13 Then Paul replied, ‘What are you doing, weeping and breaking my heart? For I am ready not only to be bound but also to die in Jerusalem for the name of the Lord Jesus.’
14 Since he would not be persuaded, we stopped talking and simply said, ‘The Lord’s will be done!'”
To the unbeliever or the unstudied, this journey is becoming increasingly unusual. “Why is he going to Jerusalem? Why does he keep pressing on?” You’d think, that after all these warnings, and with all these people telling him not to go, Paul would get some kind of hint to settle down elsewhere and not go to Jerusalem, right? “Just stay in Ephesus, go back to Antioch. Be somewhere safe, and settle down in your old age. No one would blame you.”
But that’s not what Paul is about. That isn’t his mission. Paul hasn’t been called to retirement. He hasn’t been wired to shut down in the face of adversity. Remember, this is Saul who became Paul. He is a firebrand, a zealous, passionate man! He doesn’t have it in himself to shut up & sit down. God knew this before hand, this is why Paul was chosen for this particular task. Because, while things weren’t going to go well in Jerusalem, Paul wasn’t going to die there. Jerusalem would just be the hingepin that turned his journey in a very specific direction and that will propel him into a place and situation that he could not have manufactured for himself.
Going to Jerusalem was going to be the death of Paul…eventually. And it was the death of any hope or desire of a simple, comfortable path. Paul would have been glad to keep visiting the churches he had already planted over the course of his missionary journeys. We see just how strong the bonds are in every city that he visits. But, again, this is not the path for Paul. His fierce determination would help see conversations take place that will reach deep into the heart of Rome itself, even into the household of the Emporer. God was going to strengthen him again and again to see this done. Back in chapter 9, God told Ananias that Paul was going to suffer much for the sake of His Name. But this is a suffering that was going to be totally worth it.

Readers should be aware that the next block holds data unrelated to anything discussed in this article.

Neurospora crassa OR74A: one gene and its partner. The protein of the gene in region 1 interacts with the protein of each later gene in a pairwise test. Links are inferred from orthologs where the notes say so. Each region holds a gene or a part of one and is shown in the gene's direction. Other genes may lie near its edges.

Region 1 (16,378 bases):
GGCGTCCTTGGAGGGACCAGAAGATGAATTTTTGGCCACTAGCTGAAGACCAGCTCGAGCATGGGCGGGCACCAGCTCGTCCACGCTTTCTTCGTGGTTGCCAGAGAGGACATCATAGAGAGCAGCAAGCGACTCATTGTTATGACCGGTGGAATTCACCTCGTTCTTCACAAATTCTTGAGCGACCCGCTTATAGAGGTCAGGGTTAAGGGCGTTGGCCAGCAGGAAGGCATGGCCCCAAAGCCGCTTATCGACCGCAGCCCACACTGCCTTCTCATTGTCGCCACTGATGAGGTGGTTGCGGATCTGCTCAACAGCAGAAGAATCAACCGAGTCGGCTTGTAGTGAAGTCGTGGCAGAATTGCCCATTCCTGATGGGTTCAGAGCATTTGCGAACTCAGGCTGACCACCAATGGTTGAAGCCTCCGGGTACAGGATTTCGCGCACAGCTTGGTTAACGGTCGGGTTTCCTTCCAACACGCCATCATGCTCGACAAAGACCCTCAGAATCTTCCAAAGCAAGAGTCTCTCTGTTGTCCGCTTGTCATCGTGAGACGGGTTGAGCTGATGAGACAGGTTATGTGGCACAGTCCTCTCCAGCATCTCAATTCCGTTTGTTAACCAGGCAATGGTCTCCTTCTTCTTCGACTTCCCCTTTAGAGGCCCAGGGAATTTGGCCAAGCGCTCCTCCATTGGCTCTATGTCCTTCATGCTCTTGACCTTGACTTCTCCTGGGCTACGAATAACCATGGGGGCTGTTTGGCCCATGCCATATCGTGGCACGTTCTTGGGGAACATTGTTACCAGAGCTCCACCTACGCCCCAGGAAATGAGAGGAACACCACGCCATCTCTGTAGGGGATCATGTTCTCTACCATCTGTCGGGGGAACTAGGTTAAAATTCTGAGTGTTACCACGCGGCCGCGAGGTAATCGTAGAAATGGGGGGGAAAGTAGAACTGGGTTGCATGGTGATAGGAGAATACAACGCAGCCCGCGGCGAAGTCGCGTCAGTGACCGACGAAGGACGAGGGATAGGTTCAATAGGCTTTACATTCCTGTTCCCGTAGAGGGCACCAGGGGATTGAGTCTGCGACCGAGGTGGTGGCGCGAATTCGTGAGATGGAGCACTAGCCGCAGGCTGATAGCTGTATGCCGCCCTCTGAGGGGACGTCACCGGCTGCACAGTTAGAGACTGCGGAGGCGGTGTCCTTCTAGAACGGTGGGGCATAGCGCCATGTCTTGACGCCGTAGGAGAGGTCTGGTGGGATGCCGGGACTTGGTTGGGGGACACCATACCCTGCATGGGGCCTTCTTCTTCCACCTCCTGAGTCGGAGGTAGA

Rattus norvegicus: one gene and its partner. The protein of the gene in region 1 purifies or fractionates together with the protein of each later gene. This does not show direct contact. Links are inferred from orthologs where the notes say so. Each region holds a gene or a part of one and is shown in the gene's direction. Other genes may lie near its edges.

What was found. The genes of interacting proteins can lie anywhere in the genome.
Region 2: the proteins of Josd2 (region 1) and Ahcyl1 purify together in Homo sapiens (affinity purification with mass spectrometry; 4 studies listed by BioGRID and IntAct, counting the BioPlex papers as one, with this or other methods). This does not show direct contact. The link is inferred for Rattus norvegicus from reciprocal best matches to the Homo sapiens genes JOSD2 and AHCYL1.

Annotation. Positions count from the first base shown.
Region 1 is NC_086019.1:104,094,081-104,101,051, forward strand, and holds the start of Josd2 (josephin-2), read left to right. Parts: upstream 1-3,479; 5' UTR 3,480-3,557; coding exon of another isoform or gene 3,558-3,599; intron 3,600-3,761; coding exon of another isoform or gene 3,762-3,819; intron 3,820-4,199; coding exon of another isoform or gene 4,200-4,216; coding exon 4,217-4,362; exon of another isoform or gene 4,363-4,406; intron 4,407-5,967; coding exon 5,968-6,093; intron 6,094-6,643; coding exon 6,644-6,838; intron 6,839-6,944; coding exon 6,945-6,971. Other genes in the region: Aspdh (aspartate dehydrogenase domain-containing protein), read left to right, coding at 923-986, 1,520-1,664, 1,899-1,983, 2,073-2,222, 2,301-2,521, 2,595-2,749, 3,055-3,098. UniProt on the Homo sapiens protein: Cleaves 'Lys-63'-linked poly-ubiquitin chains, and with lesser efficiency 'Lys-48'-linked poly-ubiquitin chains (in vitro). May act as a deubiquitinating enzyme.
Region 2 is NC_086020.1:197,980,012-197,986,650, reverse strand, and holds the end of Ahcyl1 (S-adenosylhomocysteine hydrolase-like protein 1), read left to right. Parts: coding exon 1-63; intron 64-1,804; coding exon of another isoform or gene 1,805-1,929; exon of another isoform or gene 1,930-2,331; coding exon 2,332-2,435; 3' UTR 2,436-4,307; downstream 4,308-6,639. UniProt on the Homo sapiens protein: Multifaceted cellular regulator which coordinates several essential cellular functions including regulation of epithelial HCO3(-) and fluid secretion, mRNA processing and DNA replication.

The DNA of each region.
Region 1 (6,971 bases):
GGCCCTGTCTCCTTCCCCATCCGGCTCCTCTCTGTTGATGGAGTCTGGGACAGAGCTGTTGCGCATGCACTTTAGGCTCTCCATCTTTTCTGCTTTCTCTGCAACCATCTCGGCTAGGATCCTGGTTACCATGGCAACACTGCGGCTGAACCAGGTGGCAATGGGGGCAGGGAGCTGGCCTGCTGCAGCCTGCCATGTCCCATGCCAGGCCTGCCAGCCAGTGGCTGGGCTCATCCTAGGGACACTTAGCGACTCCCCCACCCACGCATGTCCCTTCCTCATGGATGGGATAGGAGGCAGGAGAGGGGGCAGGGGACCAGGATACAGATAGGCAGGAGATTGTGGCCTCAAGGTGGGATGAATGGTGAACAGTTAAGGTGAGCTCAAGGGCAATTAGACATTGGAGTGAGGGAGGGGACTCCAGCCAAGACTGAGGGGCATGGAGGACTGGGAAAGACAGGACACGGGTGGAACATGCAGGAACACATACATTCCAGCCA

So, Paul was bound & determined to go to Jerusalem. He knew He needed to go & te warnings of the others were just confirmation that he was on the right path. He knew what was going to happen & he was prepared in his heart and mind to face those hardships for the glory of God.
We aren’t naturally wired to act this way. We want to be safe and comfy and have things be easy. But God has never promised us that. And the ‘easy’ life? It doesn’t require faith as much & so we find a false comfort in the lack of needed effort. We think, “Oh, this is going smoothly, I must be on the right track.” And while there will be times where things are smooth and easy, God does provide those green pastures and still waters, we should be mindful that God has given us power through His Holy Spirit to do things that are more amazing and will have a greater impact than we could ever accomplish on our own if we will just trust Him and go where He leads us. It probably isn’t to be arrested and hauled thousands of miles from home. But it probably is next door, or to the next office/cubicle at work. God has places to use us that are going to require His strength, His wisdom and the determination that His Holy Spirit brings.
The call to GoLove as we have been loved, should be a deep, resonating call within our hearts. And the more we listen and respond, the more we will experience the power of God at work in us. The difficult path is the one that most often reveals our weaknesses and His glory. Trust Him in those moments. Take the road that scares you a little, and prayerfully see what God is going to do as you must rely on Him & your faith in HIm, rather than your own strength.